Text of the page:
In recent years Eurosceptic parties have emerged and some previously marginalized populist actors have become a significant and powerful part of the political scene in many European countries – such as Nigel Farage, Marine Le Pen, Alexis Tsipras, or Pablo Iglesias -, which raises many questions, among which is whether their position is related to the way populists communicate and interact with the media. In other words: does communication play a significant role in the rise of populism or is contemporary populism itself a form of political communication?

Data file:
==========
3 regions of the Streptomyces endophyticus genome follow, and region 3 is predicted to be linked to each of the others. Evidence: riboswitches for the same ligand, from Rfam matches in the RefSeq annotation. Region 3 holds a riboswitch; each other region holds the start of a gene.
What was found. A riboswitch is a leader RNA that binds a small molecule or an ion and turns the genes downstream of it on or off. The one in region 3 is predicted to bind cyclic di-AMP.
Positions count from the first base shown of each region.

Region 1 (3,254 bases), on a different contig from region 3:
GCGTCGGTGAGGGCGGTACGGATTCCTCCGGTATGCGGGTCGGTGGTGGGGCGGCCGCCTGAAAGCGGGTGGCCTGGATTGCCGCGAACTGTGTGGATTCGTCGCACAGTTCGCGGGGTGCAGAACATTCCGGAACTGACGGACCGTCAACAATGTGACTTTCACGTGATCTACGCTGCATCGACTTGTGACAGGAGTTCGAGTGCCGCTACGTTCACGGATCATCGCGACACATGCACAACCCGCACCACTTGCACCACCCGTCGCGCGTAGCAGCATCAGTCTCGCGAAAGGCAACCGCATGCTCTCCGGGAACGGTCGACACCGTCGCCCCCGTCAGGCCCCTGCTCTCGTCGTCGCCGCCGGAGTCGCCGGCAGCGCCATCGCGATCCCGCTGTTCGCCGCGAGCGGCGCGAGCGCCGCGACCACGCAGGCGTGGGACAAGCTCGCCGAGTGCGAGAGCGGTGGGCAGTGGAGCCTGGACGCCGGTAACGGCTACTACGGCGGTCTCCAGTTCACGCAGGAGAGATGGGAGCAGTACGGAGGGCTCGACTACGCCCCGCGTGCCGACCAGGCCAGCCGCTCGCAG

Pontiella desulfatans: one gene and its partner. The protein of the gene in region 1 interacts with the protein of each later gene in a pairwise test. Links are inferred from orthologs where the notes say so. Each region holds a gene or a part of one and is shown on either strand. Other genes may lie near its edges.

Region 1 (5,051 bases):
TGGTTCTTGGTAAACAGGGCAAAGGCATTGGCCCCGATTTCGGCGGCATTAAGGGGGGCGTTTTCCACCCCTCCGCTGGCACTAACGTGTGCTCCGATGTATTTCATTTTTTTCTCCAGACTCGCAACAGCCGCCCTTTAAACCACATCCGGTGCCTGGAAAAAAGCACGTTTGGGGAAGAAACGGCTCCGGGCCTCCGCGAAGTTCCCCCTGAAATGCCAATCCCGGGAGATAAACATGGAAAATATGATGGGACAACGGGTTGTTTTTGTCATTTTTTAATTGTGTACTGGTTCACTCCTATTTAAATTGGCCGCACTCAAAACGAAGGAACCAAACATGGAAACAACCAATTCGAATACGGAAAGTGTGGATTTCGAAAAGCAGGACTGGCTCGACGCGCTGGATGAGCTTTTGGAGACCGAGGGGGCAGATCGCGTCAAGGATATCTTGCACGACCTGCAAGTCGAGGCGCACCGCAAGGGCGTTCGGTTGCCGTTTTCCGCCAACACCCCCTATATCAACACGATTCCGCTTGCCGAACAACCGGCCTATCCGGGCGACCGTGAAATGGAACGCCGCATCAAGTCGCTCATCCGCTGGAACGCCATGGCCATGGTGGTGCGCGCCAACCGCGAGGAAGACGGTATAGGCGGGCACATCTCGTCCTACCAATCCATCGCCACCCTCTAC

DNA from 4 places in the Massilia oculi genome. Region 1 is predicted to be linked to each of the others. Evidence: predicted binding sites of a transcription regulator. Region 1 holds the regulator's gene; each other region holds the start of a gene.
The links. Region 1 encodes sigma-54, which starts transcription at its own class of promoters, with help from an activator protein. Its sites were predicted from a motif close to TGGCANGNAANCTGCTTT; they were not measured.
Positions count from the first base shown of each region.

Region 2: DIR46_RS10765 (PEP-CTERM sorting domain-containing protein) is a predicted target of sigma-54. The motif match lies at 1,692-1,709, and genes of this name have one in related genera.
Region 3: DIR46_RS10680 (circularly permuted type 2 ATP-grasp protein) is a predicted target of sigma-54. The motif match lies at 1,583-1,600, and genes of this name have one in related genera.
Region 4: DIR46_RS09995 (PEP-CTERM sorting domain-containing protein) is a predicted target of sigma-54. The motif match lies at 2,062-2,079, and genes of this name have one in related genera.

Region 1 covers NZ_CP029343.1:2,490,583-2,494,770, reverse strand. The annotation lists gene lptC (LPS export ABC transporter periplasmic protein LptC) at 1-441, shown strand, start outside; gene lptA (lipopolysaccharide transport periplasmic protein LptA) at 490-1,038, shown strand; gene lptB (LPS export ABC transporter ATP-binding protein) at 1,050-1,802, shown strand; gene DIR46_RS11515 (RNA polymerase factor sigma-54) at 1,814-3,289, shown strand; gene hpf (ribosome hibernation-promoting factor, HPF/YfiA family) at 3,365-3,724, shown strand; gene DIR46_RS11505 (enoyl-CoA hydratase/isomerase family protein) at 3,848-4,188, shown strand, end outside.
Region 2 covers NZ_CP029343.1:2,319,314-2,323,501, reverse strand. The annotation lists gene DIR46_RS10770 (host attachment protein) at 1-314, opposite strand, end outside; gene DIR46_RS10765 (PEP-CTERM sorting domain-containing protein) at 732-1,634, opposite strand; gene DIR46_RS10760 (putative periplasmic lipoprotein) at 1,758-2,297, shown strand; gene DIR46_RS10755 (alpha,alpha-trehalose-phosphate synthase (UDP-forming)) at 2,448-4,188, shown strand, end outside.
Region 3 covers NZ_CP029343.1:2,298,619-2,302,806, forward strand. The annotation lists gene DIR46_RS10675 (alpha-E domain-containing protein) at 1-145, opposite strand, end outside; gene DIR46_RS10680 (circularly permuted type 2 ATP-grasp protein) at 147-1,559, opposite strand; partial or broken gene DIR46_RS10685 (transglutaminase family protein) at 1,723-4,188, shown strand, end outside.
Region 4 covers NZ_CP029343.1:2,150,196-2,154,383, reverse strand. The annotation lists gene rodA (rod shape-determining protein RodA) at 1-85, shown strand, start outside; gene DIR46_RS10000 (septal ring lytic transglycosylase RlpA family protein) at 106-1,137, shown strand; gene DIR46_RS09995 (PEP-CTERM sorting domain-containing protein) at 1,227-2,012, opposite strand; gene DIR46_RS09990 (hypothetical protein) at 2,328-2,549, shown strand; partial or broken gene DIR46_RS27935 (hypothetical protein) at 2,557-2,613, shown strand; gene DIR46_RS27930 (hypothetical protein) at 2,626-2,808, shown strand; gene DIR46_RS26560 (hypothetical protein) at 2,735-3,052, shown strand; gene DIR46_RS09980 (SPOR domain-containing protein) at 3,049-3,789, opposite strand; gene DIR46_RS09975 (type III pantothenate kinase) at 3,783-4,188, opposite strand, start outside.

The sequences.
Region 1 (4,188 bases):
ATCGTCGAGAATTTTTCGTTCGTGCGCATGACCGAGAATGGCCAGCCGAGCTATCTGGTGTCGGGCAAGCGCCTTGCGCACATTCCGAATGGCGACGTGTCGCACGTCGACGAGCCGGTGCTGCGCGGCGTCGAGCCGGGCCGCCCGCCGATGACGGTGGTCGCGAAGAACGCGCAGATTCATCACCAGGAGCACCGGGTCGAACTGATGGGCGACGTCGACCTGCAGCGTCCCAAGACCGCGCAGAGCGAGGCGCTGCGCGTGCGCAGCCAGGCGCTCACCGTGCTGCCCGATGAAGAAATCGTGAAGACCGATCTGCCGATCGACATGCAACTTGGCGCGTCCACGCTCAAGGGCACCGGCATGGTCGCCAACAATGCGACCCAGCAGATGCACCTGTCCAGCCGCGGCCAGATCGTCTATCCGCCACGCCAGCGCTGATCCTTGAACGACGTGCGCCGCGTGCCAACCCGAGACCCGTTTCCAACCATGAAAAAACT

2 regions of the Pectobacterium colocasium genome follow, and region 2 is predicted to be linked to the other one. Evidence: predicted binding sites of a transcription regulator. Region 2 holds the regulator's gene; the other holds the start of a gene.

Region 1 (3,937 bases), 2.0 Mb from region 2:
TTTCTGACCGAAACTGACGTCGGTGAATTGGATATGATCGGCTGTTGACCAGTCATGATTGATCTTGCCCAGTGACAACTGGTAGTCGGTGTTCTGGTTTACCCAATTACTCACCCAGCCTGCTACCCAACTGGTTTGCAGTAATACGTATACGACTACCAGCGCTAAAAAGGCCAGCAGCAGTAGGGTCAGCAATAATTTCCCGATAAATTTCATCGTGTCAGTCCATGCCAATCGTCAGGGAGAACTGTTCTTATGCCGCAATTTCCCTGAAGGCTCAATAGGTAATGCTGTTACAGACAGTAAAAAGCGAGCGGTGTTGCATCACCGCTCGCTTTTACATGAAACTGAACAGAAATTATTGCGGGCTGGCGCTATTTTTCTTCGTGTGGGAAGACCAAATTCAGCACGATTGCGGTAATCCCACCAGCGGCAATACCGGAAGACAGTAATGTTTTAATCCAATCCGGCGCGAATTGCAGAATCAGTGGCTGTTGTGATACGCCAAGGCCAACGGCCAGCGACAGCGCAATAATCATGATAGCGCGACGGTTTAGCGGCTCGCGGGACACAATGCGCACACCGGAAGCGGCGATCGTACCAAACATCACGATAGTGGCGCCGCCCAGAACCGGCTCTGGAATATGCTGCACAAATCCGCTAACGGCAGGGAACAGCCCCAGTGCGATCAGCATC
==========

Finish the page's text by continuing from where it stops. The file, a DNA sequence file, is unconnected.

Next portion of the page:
The aim of the research is to seek an answer for the following questions:
1. Can populism be conceptualized as a style of contemporary political communication; if yes, what are its features?
2. Considering the mediatization of politics, does the media contribute to the popularity of populist political actors?
3. To what extent mainstream political actors have to adapt to populism to confront it?